Well guess what? During crystal meth withdrawal, when a crystal-meth user stops using meth, the levels of dopamine in the brain go down. To make matters worse, the long-term meth use has caused a decrease in the number of dopamine receptors available which means there’s not only less dopamine, but fewer receptors to activate. It’s not a surprise than that people who quit meth find themselves in a state of anhedonia, or an inability to feel pleasure. Once again, unlike the heroin withdrawal symptoms, anhedonia doesn’t make you throw up and sweat, but it’s a pretty horrible state to be in. Things that bring a smile to a normal person’s face just don’t work on most crystal-meth addicts who are new to recovery. As if that wasn’t bad enough, it can take as long as two years of staying clean for the dopamine function of an ex meth-addict to look anything like a normal person’s.

This anhedonia state can often lead to relapse in newly recovered addicts who are simply too depressed to go on living without a drug that they know can bring back a sense of normalcy to their life. The use of crystal-meth causes the sought-after spike in dopamine levels that helps relieve that anhedonic state.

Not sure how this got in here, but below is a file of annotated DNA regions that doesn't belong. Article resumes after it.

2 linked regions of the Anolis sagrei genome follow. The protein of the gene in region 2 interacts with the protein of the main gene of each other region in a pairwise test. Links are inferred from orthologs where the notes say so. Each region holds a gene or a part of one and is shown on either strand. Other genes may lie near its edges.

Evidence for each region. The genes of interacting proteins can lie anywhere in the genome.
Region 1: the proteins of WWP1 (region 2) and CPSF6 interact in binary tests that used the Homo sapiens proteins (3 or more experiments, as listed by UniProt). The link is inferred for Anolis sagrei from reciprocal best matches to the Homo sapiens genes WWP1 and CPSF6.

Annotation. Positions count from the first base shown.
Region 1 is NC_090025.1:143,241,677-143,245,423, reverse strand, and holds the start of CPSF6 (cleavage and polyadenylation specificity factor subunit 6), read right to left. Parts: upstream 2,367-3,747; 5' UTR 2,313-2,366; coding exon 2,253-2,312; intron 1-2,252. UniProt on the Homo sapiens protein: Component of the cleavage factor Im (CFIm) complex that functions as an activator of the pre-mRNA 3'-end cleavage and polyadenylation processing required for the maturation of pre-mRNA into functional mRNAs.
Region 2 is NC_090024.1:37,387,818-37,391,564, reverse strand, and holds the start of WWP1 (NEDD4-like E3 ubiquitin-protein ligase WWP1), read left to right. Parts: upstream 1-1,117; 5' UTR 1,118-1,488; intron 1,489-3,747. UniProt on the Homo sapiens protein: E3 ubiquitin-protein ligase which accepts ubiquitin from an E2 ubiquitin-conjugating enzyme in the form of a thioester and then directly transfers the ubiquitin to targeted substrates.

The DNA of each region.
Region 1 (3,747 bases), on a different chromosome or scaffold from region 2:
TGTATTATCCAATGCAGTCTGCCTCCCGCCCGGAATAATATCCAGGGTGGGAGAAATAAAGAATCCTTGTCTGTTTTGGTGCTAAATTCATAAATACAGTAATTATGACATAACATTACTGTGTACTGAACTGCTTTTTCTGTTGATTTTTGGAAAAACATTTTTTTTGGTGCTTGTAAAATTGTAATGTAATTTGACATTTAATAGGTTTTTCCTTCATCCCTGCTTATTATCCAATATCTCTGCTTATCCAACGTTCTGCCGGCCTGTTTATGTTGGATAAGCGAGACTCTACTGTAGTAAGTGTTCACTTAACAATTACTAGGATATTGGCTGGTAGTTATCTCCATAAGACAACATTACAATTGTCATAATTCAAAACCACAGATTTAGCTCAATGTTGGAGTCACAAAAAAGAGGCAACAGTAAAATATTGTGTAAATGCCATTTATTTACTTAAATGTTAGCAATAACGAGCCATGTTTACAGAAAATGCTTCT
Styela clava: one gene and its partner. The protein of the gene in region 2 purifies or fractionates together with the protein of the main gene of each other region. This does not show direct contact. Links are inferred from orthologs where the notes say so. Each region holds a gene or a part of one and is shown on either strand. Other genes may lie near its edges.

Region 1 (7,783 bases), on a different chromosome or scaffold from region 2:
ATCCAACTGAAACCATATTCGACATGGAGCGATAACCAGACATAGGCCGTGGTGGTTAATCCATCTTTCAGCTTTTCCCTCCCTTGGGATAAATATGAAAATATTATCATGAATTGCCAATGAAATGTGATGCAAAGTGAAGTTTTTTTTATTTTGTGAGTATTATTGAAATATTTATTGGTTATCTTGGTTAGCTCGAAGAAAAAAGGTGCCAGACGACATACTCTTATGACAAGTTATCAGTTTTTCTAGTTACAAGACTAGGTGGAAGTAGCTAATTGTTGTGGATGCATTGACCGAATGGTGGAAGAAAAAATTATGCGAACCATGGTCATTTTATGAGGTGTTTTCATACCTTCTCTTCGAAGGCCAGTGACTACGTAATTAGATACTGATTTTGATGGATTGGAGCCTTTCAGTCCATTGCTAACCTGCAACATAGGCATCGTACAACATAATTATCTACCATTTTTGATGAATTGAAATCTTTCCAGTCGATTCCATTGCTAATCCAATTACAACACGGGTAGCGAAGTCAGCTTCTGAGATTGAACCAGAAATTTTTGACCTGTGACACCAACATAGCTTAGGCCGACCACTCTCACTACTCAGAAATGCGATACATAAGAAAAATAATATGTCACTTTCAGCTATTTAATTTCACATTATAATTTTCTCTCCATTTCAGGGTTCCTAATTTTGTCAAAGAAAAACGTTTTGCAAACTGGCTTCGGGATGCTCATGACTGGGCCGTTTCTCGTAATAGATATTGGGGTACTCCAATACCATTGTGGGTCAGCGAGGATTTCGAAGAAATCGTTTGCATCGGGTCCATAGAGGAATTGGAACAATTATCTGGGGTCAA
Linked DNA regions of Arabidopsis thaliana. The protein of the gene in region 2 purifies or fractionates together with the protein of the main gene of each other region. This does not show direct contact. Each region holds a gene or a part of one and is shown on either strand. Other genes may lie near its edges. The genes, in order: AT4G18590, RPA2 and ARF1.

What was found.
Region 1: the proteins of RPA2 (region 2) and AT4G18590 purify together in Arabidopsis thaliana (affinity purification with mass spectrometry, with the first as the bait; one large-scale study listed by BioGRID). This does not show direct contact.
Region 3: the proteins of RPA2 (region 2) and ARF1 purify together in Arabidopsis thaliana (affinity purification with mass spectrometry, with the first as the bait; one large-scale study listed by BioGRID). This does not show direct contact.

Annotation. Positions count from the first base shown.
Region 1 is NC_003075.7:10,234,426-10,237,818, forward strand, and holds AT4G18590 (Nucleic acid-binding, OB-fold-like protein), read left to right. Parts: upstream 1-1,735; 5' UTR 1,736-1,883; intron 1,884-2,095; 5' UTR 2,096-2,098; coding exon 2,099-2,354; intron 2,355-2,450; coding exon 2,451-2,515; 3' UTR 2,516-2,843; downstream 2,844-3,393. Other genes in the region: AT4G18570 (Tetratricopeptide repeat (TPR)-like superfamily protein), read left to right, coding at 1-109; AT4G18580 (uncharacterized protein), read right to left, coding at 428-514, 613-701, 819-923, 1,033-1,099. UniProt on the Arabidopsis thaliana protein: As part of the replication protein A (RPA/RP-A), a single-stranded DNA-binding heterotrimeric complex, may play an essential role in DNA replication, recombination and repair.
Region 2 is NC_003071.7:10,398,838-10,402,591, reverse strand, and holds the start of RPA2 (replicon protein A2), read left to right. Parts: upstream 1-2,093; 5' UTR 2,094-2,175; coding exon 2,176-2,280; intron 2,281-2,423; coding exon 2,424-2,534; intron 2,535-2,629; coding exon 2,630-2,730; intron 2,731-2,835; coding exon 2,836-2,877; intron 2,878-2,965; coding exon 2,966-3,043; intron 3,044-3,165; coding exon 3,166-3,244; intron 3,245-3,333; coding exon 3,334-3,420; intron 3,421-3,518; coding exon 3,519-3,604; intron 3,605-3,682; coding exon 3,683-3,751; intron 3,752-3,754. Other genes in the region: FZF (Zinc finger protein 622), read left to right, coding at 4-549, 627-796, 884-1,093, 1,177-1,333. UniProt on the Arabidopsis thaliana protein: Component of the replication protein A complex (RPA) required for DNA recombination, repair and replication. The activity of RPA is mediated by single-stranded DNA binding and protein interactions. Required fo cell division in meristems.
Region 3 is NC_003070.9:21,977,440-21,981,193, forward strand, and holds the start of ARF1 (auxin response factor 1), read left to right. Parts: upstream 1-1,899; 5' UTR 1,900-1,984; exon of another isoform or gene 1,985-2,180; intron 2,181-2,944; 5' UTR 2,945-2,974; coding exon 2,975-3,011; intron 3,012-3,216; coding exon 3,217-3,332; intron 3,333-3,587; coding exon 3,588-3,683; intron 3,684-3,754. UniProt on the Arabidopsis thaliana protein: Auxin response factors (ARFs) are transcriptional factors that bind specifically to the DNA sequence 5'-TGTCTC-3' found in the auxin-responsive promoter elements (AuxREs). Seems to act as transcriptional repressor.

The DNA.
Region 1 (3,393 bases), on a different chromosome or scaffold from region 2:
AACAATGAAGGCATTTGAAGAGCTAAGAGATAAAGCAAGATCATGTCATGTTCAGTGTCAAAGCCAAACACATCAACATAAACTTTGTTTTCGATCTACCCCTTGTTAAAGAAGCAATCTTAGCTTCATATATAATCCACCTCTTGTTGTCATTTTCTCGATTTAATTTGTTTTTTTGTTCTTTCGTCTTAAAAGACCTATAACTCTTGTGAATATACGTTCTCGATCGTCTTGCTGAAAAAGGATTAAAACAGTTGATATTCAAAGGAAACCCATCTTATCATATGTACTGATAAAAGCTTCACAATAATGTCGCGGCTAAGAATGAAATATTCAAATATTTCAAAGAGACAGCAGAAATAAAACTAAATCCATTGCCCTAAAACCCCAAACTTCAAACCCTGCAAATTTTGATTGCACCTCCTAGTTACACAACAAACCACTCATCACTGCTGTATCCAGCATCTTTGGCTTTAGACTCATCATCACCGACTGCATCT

When it comes to more physiological sort of withdrawal symptoms, the meth addict doesn’t have it that bad, I guess. After an extended period of sleep deprivation and appetite suppression that are some of the most predictable effect of meth, the average addict will do little more than sleep and eat for the first week, or even two, after quitting the drug. Many addicts experience substantial weight gain during this period as their metabolism slows and their caloric intake increases greatly. Like everything else, this too shall pass. With time, most addicts’ metabolism return to pre-use levels and their appetite catches up and returns to normal as well. Still, there’s no doubt that a little exercise can help many addicts in early recovery steer their bodies back on track.

There’s some research being talked about around the UCLA circles to see if detoxification from meth may help people do better in treatment for meth addiction by reducing the impact of their withdrawal. Detox before addiction treatment is an accepted fact in opiate and benzodiazepine addiction, but because of the supposedly “light” nature of crystal meth withdrawal, it’s been ignored. Hopefully by now, you realize that was a mistake.